Now 10 years after it all began, Clarke returns to writer/director duties for Brotherhood. We find Peel a mellowed man, holding down four menial jobs to support his young family, comparing his body unfavourably to other men in the gym and, crucially, trying to stay out of trouble. Of course, it’s not long before trouble finds him.
The bad boy turned good dragged back in to the game is fairly well trodden turf in the gangster genre and Brotherhood fails to break much new ground – though Clarke brings his finely tuned ear for London’s very particular idiomatic dialect to an occasionally laugh-out-loud but frequently clunky script.
The occasional plot contrivance can be forgiven if the drama’s sufficiently compelling, but an over-reliance on the ‘nick-of-time’ trope too often stretches the bounds of credulity at the expense of dramatic tension. Clarke is a decent actor, but he consistently out acts his own film amidst a cast of hit and miss performances.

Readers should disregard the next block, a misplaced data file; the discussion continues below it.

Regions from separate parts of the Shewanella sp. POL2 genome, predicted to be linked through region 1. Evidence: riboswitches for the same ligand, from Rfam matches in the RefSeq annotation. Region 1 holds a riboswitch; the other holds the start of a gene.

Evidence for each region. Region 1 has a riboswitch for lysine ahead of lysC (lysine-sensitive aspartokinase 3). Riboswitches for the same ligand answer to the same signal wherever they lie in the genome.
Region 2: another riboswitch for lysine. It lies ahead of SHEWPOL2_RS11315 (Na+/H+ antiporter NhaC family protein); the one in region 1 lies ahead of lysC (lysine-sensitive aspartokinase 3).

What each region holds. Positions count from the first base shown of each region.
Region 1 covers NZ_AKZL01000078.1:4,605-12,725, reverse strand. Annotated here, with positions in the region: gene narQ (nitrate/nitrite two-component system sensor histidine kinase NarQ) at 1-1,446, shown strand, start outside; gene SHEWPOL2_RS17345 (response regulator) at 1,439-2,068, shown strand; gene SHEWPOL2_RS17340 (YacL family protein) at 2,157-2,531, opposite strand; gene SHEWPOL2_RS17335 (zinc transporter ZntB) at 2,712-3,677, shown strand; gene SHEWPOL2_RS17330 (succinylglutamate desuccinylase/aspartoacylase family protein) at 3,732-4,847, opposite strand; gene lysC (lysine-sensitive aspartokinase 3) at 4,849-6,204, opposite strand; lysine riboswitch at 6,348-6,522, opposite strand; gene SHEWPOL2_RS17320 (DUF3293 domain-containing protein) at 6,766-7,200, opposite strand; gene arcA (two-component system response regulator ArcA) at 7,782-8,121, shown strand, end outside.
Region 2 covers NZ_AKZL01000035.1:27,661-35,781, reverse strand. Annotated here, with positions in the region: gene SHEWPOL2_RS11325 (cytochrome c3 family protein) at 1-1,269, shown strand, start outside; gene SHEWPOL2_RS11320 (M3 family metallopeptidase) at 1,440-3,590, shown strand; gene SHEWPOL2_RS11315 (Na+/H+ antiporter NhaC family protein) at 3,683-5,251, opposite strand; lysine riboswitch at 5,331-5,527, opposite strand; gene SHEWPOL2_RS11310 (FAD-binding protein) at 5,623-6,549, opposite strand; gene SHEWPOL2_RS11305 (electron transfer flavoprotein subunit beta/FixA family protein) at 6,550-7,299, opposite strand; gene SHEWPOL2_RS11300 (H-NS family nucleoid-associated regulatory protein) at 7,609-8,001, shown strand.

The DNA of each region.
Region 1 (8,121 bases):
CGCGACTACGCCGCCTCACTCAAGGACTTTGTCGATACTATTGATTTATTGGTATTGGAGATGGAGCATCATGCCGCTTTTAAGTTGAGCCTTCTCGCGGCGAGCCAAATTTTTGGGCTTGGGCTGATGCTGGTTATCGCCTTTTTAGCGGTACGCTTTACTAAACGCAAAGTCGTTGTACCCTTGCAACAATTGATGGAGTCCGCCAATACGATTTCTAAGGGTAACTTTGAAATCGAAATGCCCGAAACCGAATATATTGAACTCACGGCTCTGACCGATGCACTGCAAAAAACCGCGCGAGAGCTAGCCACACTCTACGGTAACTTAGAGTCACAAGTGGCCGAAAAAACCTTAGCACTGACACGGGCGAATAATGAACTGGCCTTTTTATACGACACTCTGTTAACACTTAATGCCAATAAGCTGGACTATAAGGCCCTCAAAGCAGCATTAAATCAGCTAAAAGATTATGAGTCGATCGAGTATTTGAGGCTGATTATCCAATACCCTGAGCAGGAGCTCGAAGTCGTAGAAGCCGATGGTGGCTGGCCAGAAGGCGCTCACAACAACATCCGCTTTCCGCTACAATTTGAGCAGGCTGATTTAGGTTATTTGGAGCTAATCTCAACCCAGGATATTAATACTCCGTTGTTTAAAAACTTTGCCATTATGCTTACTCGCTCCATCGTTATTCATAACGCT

The film’s weakest moments take place in the grotesquely tasteless mansion of the main antagonist. Here, mute pneumatic women seem to spend their whole lives draped over the furniture in unconvincing statuesque poses and slimy gangsters speak with a sub-Guy Ritchie patter.
Nevertheless, moments of directorial flair, punchy one-liners and some fairly snappy editing help the whole thing zip along at an entertaining pace and it brings to a close a series that has achieved a rare thing in British cinema: a financially successful, independent trilogy.
A film that knows its audience, Brotherhood will please fans of the series with its familiar blend of genre ingredients, that, while not as fresh and exciting as its predecessors, is still thoroughly watchable fare.
|What||Brotherhood film review|
|Where||Various Locations | MAP|
|Nearest tube||Leicester Square (underground)|
02 Sep 16 – 02 Nov 16, Times vary
|Price||£determined by cinema|
|Website||Click here for more details|